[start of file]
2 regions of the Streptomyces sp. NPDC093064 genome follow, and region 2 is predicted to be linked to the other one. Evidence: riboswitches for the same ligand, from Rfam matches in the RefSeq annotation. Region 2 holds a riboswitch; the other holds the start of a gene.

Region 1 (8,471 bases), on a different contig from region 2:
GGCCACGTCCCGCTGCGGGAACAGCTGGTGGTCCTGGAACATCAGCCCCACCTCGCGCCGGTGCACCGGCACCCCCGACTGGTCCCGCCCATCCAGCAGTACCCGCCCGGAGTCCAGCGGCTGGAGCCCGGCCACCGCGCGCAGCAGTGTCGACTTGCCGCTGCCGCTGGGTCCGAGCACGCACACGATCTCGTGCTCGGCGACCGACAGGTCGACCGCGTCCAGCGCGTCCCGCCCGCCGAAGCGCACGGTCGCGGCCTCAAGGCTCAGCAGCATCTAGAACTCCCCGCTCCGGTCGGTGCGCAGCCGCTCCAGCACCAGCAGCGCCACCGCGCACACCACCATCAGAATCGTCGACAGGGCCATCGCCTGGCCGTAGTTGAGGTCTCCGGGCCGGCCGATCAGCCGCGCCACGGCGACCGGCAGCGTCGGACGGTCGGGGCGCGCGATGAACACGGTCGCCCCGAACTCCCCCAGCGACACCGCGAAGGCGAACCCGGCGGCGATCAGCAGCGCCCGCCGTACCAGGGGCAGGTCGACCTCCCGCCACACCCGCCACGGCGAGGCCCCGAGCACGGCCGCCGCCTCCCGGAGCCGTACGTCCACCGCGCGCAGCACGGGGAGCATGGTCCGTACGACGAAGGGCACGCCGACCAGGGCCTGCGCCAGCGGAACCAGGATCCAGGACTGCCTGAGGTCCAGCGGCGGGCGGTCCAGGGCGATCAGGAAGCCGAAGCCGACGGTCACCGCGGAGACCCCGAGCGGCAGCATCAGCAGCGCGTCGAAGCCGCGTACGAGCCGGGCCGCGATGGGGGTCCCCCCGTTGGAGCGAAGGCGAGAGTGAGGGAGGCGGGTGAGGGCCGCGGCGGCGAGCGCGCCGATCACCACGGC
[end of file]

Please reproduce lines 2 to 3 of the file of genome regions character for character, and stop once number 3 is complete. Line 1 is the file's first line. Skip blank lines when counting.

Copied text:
Region 1 (8,471 bases), on a different contig from region 2:
GGCCACGTCCCGCTGCGGGAACAGCTGGTGGTCCTGGAACATCAGCCCCACCTCGCGCCGGTGCACCGGCACCCCCGACTGGTCCCGCCCATCCAGCAGTACCCGCCCGGAGTCCAGCGGCTGGAGCCCGGCCACCGCGCGCAGCAGTGTCGACTTGCCGCTGCCGCTGGGTCCGAGCACGCACACGATCTCGTGCTCGGCGACCGACAGGTCGACCGCGTCCAGCGCGTCCCGCCCGCCGAAGCGCACGGTCGCGGCCTCAAGGCTCAGCAGCATCTAGAACTCCCCGCTCCGGTCGGTGCGCAGCCGCTCCAGCACCAGCAGCGCCACCGCGCACACCACCATCAGAATCGTCGACAGGGCCATCGCCTGGCCGTAGTTGAGGTCTCCGGGCCGGCCGATCAGCCGCGCCACGGCGACCGGCAGCGTCGGACGGTCGGGGCGCGCGATGAACACGGTCGCCCCGAACTCCCCCAGCGACACCGCGAAGGCGAACCCGGCGGCGATCAGCAGCGCCCGCCGTACCAGGGGCAGGTCGACCTCCCGCCACACCCGCCACGGCGAGGCCCCGAGCACGGCCGCCGCCTCCCGGAGCCGTACGTCCACCGCGCGCAGCACGGGGAGCATGGTCCGTACGACGAAGGGCACGCCGACCAGGGCCTGCGCCAGCGGAACCAGGATCCAGGACTGCCTGAGGTCCAGCGGCGGGCGGTCCAGGGCGATCAGGAAGCCGAAGCCGACGGTCACCGCGGAGACCCCGAGCGGCAGCATCAGCAGCGCGTCGAAGCCGCGTACGAGCCGGGCCGCGATGGGGGTCCCCCCGTTGGAGCGAAGGCGAGAGTGAGGGAGGCGGGTGAGGGCCGCGGCGGCGAGCGCGCCGATCACCACGGC